Your technical knowledge and skills empower you to take creative control. Understanding the nature of light enables you to manipulate it. Learning about the exposure triangle teaches you the limitations and compromises of digital photography. And the ability to shoot in manual mode means that you are making the decisions for your portrait photography, not your camera’s algorithm. Build your knowledge here in the Foundations section, then go get inspired by the tips, techniques and ideas across the rest of the site.
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With hundreds of different camera bodies and lenses to choose from, in addition to a limitless number of accessories, it’s tough to know where to draw the line when it comes to kit; there’s a fine balance between having what you really need and buying equipment that you’ll use only once.
There are hundreds of choices to make when taking a portrait, even once you’ve selected a model and a location. Although this may seem daunting, it provides a creative difference between images taken by two photographers, even if they are shooting the same person in the same place, with the same kit.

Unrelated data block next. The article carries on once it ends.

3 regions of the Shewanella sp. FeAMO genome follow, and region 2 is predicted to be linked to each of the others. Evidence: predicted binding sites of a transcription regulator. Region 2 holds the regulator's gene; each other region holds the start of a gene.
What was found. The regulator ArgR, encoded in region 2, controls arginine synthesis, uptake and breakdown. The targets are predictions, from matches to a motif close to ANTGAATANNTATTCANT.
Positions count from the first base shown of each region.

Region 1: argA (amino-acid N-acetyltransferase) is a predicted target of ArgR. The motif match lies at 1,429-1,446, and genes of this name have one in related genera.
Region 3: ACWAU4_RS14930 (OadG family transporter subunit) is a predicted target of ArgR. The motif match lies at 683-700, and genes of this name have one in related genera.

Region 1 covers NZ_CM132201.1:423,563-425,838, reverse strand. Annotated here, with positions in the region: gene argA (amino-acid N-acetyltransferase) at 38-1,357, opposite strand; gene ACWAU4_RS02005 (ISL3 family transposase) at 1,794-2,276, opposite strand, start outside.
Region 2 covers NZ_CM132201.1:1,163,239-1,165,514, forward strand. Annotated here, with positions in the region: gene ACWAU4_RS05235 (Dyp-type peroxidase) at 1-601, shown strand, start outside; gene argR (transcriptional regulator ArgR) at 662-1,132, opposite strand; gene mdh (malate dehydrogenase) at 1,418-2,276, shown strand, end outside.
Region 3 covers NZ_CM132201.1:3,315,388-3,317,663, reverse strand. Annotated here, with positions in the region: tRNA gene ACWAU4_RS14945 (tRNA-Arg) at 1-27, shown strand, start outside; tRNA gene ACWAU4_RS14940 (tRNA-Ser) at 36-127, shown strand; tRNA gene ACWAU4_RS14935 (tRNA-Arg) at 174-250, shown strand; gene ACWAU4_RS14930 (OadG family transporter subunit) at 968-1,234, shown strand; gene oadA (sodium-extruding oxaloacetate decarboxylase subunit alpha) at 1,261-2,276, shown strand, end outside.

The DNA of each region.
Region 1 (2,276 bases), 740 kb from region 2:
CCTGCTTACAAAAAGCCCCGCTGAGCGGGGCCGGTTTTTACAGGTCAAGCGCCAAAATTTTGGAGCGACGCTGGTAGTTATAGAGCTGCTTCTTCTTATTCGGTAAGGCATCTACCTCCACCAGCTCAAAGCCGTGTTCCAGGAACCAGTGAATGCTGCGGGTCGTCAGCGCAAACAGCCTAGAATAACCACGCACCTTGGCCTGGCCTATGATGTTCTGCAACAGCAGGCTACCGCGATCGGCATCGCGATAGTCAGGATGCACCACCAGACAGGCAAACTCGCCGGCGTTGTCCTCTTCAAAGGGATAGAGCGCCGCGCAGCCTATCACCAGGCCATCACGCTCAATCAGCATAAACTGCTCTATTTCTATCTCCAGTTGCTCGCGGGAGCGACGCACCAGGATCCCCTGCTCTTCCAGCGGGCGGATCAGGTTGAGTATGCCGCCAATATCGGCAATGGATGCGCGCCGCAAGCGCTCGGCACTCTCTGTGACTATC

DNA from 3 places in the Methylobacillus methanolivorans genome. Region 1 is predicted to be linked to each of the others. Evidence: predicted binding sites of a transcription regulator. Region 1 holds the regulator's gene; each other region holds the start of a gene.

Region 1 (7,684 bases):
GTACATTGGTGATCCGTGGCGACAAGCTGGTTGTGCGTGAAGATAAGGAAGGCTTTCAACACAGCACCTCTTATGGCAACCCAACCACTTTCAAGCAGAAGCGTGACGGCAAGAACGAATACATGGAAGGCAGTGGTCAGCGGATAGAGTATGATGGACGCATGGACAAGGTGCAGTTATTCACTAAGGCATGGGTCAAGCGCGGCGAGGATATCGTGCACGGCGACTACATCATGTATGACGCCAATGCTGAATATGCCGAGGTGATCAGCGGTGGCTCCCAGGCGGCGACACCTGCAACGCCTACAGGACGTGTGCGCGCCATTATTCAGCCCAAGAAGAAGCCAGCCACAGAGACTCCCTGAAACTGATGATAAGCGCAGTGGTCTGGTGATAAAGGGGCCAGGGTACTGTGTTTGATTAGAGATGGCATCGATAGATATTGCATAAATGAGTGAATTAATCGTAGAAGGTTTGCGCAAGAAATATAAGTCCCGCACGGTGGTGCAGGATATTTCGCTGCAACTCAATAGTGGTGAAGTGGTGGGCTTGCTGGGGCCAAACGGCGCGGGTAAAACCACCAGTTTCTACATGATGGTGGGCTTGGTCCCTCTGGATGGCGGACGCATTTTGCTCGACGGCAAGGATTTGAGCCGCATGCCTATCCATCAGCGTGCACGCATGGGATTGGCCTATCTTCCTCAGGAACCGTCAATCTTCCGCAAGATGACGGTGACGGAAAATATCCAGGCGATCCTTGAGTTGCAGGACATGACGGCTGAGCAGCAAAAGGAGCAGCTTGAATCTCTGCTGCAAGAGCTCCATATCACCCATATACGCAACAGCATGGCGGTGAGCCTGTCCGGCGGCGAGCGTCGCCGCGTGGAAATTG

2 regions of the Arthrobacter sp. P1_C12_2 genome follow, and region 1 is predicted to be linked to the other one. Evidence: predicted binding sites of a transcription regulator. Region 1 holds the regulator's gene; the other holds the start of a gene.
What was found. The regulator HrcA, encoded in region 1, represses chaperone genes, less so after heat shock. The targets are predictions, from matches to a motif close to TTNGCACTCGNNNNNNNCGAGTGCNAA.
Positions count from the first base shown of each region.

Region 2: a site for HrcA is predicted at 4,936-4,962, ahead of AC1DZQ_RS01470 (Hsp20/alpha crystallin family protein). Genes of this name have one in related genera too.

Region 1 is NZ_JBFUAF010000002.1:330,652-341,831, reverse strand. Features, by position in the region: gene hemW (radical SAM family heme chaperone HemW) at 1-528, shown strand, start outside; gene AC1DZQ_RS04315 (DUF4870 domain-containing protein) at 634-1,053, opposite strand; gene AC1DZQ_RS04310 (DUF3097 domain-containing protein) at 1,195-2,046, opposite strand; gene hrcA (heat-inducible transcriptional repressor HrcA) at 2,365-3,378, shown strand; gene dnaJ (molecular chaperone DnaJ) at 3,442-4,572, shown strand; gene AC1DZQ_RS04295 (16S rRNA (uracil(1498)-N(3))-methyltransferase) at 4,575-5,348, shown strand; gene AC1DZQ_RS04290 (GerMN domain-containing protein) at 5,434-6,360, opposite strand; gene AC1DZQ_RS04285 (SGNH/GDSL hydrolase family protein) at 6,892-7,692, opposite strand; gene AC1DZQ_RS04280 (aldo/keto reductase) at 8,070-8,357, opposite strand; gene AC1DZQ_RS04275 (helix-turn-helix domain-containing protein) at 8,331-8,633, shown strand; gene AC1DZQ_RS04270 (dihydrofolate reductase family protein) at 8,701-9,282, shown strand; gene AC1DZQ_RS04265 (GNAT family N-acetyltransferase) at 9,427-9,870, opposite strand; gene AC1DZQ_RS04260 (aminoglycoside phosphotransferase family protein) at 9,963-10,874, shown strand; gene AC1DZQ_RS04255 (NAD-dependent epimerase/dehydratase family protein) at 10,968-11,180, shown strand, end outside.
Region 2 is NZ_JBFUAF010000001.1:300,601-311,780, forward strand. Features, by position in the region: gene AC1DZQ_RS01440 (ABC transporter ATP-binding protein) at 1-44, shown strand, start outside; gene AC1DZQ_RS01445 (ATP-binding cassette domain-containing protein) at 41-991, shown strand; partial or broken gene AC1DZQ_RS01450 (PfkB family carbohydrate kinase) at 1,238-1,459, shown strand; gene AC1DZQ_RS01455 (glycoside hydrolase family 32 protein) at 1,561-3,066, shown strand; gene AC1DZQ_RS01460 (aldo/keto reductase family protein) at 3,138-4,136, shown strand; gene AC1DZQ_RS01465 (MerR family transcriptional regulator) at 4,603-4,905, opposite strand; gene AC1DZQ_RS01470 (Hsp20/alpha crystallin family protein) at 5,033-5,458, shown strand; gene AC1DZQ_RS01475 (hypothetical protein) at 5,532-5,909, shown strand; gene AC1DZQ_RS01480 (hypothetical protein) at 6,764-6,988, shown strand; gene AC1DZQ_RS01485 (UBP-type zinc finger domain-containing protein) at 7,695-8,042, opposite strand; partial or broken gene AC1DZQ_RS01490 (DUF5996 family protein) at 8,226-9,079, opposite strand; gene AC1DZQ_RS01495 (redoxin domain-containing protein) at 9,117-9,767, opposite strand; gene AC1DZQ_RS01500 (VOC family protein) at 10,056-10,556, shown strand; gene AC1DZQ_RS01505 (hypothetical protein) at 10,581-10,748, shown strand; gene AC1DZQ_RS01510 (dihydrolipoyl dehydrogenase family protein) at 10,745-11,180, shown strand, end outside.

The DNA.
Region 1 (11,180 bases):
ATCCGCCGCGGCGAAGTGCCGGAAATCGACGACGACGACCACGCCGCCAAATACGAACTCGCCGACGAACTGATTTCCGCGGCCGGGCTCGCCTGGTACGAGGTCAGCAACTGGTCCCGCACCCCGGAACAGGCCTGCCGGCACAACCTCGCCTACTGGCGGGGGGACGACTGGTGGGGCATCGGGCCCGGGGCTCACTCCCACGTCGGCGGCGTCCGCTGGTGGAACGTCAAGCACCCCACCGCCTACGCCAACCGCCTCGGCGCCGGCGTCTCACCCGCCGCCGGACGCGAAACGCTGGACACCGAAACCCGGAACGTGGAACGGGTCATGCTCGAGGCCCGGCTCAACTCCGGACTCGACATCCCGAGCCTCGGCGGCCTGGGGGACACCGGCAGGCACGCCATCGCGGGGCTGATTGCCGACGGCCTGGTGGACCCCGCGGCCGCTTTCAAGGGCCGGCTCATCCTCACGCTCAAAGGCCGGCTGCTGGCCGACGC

An amateur may not know quite why one portrait looks so much better than another one taken in slightly different lighting conditions. A subject will look at a shot of themselves and instantly assess: “Do I like how I look in this one?”, but not necessarily be able to understand what part light has played in their conclusion.
Humans don’t absorb all the detail in a scene or image instantly, but instead we selectively scan it. Our eyes are first drawn to eyes and faces, certain colours and areas of high contrast. To test which area of an image is the main focal point, turn it upside down and note which area your eye is pulled towards. This trick turns the photograph into an abstract, making it easier to be objective.\
Some people are critical of postproduction, thinking a skilled photographer should get everything right in-camera. However, even the famous film photographers used postproduction, burning and dodging to enhance their work in traditional darkrooms. It is simply the second part of the creative process for producing the end image envisioned by the photographer.